Man displaying passive- aggressive behaviour and girlfriend doesn’t know why

Dear Annie: My boyfriend and I have been together for two years, and he moved in six months ago.

Dear Annie: My boyfriend and I have been together for two years, and he moved in six months ago.

“John” is 25 years older than I am. He has always been supportive and helpful, but now he is displaying passive-aggressive behaviour.

John was forced into retirement last year, and I think he somehow blames me.

I work full time, take care of two teenage boys, cook dinner every night, do dishes and laundry, clean the bathrooms, buy the groceries and pay the bills.

John sweeps and vacuums and does the yard work, which is a godsend because I have had shoulder issues that make these things difficult for me.

But lately, John has been pushing all of my buttons. He throws the towel over the shower door even though there is a nearby towel rack. I know it’s a small thing, but it’s a daily nuisance, and he knows it bugs me.

He also does not squeegee the shower after he uses it, and I’m the one who cleans it. And he leaves the toilet seat up — but only when the toilet is dirty, which is his way of telling me it’s time to clean it. He leaves dishes in the sink instead of loading the dishwasher, even though I’ve asked him to at least leave them on the counter. When they are piled in the sink, I have no room to prepare dinner.

I know these are tiny things, but they add up, especially when I’m working all day while he is watching TV. When he’s upset with me, he gives me the silent treatment, and often it takes me days to figure out why.

I know John is depressed because of his retirement, but he is well situated, doesn’t have to pay any bills and gets home-cooked meals every day. I love him dearly, but I am going nuts walking on eggshells. What am I doing wrong? — Massachusetts

Dear Massachusetts: Nothing. You did not live with John before his retirement and don’t really know whether he was always like this.

His age may also be a factor in that he might be less energetic and capable than he was a year ago. And depression could cause him to push you away in these subtle ways, feeling he doesn’t deserve you.

Please talk to him. Tell him you love him, but that the current situation is making you worry your feelings aren’t reciprocated.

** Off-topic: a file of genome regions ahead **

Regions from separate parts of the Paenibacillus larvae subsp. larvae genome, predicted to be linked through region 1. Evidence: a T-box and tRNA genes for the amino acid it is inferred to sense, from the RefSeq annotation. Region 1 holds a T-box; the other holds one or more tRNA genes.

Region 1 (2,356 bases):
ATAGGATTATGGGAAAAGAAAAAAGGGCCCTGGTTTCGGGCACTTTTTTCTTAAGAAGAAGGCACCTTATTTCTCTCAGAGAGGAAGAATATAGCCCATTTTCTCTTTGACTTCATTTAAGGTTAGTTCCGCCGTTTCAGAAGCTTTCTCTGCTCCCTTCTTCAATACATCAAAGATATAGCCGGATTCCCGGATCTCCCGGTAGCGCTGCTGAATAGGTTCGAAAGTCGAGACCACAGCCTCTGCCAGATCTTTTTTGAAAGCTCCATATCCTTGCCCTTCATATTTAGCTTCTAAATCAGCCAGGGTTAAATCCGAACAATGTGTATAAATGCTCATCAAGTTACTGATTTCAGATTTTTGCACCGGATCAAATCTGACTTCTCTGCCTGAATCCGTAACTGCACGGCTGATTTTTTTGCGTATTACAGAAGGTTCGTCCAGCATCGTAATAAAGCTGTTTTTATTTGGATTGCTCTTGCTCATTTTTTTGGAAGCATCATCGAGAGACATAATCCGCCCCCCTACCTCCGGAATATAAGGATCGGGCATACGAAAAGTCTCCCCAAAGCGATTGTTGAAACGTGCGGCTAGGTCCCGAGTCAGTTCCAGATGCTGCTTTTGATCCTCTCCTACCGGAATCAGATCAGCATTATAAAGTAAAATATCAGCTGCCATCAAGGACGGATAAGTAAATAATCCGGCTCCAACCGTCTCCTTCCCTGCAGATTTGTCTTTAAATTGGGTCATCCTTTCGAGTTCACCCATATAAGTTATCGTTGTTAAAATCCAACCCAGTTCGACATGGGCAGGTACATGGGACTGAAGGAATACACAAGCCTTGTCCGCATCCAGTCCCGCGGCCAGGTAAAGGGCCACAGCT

Ask him to see his doctor about depression. Suggest he look into part-time jobs or activities that will keep him more active during the day. But if he makes no effort to address this, the situation is not likely to improve.

Dear Annie: I recently missed my 10-year high school reunion.

I found out it was held in August, and I was never invited because I am not on Facebook. When did social media get so big that people can’t pick up a phone or write a letter? — Curious

Dear Curious: Social media sites began springing up as early as the mid-1990s.

Facebook was founded in 2004, and there are now more than a billion users. Like it or not, people are more apt to use such a site for mass invitations rather than pick up a phone and make dozens of individual calls.

Our readers have let us know that when you haven’t heard about an upcoming reunion, you should contact others and find out whether you are out of the loop.

Dear Annie: I’d like to respond to “Too Good of a Cook,” whose grown children often visited for the weekend but never offered to help cook or contribute to the growing grocery bills.

My mother had many siblings who visited from out of state. Her rule was, “You are guests for one day. After that you are living here.” So everyone helped out with the dishes, cooking, cutting grass, doing wash and whatever. — J.F.

Annie’s Mailbox is written by Kathy Mitchell and Marcy Sugar, longtime editors of the Ann Landers column. Please email your questions to, or write to: Annie’s Mailbox, c/o Creators Syndicate, 737 3rd Street, Hermosa Beach, CA 90254.